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May 08, 2005


it's difficult to address the subject at all without sounding defensive. No doubt, I have not been completely successful. However, this is a topic I have written about before and will likely write about again.

Michael Kinsley has his own solutions to the decline of the newspaper industry.

While on the subject, see Okrent here discussing the NY Times' credibility:

SOMETIME in the next few days The Times's staff will be presented a statement titled "Preserving Our Readers' Trust." Prepared by a committee of reporters and editors led by assistant managing editor Allan M. Siegal, the document will offer recommendations addressing such subjects as sourcing, bias, the division between news and opinion, and communication with readers. Staff members will be invited to comment, and then executive editor Bill Keller will determine which recommendations to adopt, adapt or dismiss.

I think Frank Rich's column today on the star f**kers in the WH Press Corpse and their fawning over the Bush WH about sums up the response.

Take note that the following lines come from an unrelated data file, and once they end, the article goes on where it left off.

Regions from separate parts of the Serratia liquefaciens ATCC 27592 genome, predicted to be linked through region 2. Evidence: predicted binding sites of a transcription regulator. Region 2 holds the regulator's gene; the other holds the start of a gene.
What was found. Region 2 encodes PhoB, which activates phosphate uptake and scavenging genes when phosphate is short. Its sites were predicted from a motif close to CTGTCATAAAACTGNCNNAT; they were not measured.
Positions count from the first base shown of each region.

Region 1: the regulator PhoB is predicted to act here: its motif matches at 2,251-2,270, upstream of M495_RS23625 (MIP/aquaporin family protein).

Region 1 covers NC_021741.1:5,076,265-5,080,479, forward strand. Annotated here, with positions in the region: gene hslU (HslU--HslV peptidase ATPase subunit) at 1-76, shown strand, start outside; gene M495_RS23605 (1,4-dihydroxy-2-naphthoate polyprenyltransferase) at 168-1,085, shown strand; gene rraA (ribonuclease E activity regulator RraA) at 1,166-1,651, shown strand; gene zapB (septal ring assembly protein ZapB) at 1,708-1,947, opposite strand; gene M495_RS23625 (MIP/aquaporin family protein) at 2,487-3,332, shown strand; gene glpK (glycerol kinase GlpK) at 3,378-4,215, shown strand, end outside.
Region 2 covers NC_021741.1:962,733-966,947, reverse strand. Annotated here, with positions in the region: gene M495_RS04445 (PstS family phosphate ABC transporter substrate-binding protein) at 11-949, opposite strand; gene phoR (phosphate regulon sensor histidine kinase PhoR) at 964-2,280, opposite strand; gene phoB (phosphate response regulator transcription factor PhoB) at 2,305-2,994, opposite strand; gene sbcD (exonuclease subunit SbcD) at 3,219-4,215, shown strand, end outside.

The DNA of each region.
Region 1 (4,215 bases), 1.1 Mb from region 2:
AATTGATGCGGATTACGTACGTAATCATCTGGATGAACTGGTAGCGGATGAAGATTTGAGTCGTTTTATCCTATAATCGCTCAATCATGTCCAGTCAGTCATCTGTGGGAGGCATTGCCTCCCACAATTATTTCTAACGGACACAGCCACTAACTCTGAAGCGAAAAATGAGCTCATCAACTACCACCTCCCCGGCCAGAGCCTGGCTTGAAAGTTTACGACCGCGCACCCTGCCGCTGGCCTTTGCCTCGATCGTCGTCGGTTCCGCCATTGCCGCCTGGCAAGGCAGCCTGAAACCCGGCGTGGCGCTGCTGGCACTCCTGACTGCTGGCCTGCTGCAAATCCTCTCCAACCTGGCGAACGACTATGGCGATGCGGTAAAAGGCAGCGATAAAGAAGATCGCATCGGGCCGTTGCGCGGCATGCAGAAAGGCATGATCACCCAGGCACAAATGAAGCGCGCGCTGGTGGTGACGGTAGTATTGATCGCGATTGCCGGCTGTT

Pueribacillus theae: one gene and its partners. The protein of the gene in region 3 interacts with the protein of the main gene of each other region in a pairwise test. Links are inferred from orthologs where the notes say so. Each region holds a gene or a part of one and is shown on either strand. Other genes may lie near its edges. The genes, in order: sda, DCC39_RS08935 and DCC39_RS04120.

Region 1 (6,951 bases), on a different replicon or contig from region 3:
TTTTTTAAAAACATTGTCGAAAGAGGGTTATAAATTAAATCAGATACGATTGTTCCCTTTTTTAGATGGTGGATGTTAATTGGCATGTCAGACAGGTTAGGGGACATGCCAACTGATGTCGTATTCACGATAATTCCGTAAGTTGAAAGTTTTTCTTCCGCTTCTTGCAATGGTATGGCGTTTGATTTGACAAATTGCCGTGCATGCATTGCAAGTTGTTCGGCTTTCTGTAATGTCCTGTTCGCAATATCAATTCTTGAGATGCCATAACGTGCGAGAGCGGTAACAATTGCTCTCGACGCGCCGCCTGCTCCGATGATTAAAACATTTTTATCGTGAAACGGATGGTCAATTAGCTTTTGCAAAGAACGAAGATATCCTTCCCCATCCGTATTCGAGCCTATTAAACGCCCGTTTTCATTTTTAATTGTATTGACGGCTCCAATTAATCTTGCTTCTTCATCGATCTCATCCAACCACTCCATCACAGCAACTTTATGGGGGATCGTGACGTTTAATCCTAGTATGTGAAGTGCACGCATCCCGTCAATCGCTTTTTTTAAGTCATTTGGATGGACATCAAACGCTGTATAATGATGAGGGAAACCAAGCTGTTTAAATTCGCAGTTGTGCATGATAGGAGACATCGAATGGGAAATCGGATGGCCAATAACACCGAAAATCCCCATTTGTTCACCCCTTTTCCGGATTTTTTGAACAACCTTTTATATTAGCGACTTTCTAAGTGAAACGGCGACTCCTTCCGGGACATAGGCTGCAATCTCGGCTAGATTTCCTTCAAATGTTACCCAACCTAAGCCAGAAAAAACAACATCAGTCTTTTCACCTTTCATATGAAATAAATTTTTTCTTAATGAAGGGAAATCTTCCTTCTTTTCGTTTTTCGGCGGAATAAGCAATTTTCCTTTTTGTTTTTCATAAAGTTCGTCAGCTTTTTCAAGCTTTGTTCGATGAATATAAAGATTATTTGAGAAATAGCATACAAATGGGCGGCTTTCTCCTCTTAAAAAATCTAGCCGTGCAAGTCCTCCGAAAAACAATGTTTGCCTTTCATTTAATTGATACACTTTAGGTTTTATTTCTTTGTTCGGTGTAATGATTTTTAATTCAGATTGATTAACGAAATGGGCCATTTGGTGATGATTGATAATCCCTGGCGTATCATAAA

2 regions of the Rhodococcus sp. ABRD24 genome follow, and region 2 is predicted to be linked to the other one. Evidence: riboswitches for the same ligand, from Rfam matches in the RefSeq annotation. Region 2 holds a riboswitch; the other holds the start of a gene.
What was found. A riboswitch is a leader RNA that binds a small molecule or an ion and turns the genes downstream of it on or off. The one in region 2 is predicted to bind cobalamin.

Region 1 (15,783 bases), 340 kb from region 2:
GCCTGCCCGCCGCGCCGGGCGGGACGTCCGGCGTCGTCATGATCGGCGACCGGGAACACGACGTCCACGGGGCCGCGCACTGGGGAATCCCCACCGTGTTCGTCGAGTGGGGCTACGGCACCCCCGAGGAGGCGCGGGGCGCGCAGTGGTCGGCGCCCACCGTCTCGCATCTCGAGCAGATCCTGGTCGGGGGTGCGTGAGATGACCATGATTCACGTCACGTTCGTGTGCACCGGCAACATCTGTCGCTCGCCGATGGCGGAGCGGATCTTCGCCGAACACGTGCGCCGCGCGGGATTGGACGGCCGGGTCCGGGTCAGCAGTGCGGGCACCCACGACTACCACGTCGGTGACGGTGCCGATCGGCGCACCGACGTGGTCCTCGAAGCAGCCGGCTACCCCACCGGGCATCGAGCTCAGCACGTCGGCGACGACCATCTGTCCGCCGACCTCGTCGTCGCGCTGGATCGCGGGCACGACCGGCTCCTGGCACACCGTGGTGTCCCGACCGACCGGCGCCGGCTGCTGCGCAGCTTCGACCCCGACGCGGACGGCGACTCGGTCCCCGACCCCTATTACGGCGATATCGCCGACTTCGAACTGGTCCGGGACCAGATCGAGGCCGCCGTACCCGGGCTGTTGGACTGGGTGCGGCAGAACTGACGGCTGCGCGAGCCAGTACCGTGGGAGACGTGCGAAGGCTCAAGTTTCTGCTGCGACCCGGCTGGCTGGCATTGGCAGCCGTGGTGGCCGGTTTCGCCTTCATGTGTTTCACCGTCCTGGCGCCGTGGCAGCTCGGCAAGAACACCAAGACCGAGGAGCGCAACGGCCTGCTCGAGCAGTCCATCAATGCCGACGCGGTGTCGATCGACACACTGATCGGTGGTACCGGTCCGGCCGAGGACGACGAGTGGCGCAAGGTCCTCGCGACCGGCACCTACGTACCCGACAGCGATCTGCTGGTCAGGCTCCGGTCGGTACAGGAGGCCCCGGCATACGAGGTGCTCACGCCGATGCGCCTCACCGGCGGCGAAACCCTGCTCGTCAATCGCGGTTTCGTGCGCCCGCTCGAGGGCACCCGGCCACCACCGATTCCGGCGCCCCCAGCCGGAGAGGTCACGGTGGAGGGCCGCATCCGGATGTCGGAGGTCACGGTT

Let Adam Cohen come on any blog, post a diary, and respond to comments. The lack of accountability is in the Corporate Press. Not the blog world.

Rich's column is here. Thanks, Mimikatz.

Group blog, true, but this essay speaks for me, too.

Thanks, MB! I didn't want to presume.

Perhaps Joe Conason (via Dave Neiwert) should have the final word.

Remind me again why the Times needs two of these...

Brooks today: "Democrats have been hectoring the president in the manner of an overripe Fourth of July orator ... Over the past few weeks, the president has called their bluff."

Tierney, April 30: "Democrats have good reason to be aghast at President Bush's new proposal for Social Security. Someone has finally called their bluff."

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